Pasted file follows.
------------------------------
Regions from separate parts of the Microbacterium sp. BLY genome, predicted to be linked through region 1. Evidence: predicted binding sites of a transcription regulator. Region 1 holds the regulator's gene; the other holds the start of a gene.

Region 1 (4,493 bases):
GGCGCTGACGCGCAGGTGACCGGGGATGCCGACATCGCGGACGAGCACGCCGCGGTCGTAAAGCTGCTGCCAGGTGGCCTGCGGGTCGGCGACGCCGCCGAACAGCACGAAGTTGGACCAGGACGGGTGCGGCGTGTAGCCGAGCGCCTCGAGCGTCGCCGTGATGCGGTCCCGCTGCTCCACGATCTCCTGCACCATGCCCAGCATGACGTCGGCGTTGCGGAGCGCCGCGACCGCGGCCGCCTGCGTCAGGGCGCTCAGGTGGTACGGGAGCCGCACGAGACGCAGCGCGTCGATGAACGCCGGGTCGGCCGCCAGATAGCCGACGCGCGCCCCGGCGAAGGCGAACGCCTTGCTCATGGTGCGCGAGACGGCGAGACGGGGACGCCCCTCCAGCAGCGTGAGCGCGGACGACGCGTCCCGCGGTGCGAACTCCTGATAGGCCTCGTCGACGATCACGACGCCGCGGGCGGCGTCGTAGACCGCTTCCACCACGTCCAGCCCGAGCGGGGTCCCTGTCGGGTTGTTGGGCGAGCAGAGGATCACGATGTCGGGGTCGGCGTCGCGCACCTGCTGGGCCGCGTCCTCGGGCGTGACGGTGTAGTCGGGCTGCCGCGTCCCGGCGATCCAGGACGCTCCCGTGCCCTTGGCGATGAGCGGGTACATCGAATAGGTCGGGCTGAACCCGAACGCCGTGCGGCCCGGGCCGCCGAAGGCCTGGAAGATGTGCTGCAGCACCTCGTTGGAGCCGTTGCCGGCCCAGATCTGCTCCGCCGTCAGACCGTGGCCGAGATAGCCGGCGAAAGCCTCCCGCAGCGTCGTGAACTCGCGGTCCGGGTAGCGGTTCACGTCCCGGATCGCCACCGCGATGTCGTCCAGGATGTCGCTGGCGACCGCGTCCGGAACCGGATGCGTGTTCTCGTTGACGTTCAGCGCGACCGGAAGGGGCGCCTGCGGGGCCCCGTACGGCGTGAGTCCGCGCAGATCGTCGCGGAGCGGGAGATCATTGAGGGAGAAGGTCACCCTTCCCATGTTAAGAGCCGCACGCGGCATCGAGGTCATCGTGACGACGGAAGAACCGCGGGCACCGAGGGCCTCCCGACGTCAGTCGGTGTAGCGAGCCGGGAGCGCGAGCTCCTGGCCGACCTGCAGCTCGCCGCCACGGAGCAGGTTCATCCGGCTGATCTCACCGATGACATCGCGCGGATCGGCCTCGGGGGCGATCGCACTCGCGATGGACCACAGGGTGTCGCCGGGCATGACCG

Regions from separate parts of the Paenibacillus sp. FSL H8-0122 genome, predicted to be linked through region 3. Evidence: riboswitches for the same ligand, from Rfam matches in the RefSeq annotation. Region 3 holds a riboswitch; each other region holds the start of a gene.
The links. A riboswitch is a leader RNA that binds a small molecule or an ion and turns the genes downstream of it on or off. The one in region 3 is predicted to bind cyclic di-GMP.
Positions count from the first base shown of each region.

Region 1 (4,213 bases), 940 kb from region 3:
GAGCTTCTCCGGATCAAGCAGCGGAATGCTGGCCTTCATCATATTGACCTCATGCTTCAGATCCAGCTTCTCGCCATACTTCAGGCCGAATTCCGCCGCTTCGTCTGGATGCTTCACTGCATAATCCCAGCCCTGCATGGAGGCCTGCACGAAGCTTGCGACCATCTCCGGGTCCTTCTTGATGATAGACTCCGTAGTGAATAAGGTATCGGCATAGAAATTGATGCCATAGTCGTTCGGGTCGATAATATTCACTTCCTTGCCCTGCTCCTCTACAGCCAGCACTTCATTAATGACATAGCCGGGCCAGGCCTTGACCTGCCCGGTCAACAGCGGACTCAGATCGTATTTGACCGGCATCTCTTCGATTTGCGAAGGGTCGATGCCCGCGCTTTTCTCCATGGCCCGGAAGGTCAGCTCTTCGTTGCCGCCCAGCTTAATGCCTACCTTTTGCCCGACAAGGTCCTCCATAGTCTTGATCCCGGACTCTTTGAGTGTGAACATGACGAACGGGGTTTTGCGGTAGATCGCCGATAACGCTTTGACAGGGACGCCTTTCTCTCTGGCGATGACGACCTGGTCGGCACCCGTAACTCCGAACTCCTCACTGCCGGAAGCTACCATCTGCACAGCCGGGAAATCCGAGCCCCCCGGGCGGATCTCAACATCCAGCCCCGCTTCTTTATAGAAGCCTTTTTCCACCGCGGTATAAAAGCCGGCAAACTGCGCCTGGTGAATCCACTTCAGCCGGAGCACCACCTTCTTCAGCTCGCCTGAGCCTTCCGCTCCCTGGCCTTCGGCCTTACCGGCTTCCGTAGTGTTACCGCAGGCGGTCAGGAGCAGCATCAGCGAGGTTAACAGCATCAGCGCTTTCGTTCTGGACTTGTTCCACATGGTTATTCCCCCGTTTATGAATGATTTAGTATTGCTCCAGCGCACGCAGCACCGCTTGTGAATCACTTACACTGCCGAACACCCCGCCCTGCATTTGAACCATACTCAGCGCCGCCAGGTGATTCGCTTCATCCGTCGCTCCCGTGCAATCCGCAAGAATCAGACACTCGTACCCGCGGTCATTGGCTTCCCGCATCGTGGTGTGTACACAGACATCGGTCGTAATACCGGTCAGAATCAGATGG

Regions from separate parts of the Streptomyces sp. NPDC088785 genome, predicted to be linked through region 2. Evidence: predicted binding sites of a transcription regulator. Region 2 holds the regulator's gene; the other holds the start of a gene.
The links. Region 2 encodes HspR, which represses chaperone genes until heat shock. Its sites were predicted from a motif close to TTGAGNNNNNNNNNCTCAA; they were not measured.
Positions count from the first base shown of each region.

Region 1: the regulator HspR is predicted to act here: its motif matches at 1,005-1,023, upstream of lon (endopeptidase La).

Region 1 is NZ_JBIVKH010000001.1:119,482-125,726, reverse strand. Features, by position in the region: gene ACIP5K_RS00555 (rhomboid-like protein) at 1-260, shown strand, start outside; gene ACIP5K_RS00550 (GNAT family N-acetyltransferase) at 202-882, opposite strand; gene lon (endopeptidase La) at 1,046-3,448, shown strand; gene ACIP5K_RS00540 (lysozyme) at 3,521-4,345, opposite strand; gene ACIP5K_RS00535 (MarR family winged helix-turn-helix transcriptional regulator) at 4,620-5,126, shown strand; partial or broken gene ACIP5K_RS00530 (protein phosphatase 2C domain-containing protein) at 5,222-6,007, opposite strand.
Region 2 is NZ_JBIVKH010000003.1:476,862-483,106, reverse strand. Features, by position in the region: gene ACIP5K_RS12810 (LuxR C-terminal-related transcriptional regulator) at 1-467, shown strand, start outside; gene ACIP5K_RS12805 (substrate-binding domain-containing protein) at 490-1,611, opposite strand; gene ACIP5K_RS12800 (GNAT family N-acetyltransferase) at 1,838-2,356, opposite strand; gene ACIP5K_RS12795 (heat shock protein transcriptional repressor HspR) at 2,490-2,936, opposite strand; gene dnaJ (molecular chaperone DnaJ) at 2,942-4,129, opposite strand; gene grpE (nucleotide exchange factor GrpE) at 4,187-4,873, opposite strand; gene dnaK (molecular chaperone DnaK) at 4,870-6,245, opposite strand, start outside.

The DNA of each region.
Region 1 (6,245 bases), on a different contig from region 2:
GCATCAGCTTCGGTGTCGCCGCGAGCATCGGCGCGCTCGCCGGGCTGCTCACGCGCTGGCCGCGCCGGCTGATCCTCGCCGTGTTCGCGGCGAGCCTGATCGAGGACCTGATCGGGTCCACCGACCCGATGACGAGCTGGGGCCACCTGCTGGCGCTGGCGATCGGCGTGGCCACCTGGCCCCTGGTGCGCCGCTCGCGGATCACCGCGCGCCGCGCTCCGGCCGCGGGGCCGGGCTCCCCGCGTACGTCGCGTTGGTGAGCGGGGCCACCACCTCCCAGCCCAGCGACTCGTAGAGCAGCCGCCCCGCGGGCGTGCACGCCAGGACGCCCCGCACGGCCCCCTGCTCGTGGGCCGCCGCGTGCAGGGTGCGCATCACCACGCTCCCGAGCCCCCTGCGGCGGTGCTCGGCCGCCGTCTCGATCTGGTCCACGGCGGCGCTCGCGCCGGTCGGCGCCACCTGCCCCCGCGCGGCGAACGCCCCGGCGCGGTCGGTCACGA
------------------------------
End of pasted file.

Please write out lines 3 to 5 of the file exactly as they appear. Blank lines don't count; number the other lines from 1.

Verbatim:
GGCGCTGACGCGCAGGTGACCGGGGATGCCGACATCGCGGACGAGCACGCCGCGGTCGTAAAGCTGCTGCCAGGTGGCCTGCGGGTCGGCGACGCCGCCGAACAGCACGAAGTTGGACCAGGACGGGTGCGGCGTGTAGCCGAGCGCCTCGAGCGTCGCCGTGATGCGGTCCCGCTGCTCCACGATCTCCTGCACCATGCCCAGCATGACGTCGGCGTTGCGGAGCGCCGCGACCGCGGCCGCCTGCGTCAGGGCGCTCAGGTGGTACGGGAGCCGCACGAGACGCAGCGCGTCGATGAACGCCGGGTCGGCCGCCAGATAGCCGACGCGCGCCCCGGCGAAGGCGAACGCCTTGCTCATGGTGCGCGAGACGGCGAGACGGGGACGCCCCTCCAGCAGCGTGAGCGCGGACGACGCGTCCCGCGGTGCGAACTCCTGATAGGCCTCGTCGACGATCACGACGCCGCGGGCGGCGTCGTAGACCGCTTCCACCACGTCCAGCCCGAGCGGGGTCCCTGTCGGGTTGTTGGGCGAGCAGAGGATCACGATGTCGGGGTCGGCGTCGCGCACCTGCTGGGCCGCGTCCTCGGGCGTGACGGTGTAGTCGGGCTGCCGCGTCCCGGCGATCCAGGACGCTCCCGTGCCCTTGGCGATGAGCGGGTACATCGAATAGGTCGGGCTGAACCCGAACGCCGTGCGGCCCGGGCCGCCGAAGGCCTGGAAGATGTGCTGCAGCACCTCGTTGGAGCCGTTGCCGGCCCAGATCTGCTCCGCCGTCAGACCGTGGCCGAGATAGCCGGCGAAAGCCTCCCGCAGCGTCGTGAACTCGCGGTCCGGGTAGCGGTTCACGTCCCGGATCGCCACCGCGATGTCGTCCAGGATGTCGCTGGCGACCGCGTCCGGAACCGGATGCGTGTTCTCGTTGACGTTCAGCGCGACCGGAAGGGGCGCCTGCGGGGCCCCGTACGGCGTGAGTCCGCGCAGATCGTCGCGGAGCGGGAGATCATTGAGGGAGAAGGTCACCCTTCCCATGTTAAGAGCCGCACGCGGCATCGAGGTCATCGTGACGACGGAAGAACCGCGGGCACCGAGGGCCTCCCGACGTCAGTCGGTGTAGCGAGCCGGGAGCGCGAGCTCCTGGCCGACCTGCAGCTCGCCGCCACGGAGCAGGTTCATCCGGCTGATCTCACCGATGACATCGCGCGGATCGGCCTCGGGGGCGATCGCACTCGCGATGGACCACAGGGTGTCGCCGGGCATGACCG

Regions from separate parts of the Paenibacillus sp. FSL H8-0122 genome, predicted to be linked through region 3. Evidence: riboswitches for the same ligand, from Rfam matches in the RefSeq annotation. Region 3 holds a riboswitch; each other region holds the start of a gene.
The links. A riboswitch is a leader RNA that binds a small molecule or an ion and turns the genes downstream of it on or off. The one in region 3 is predicted to bind cyclic di-GMP.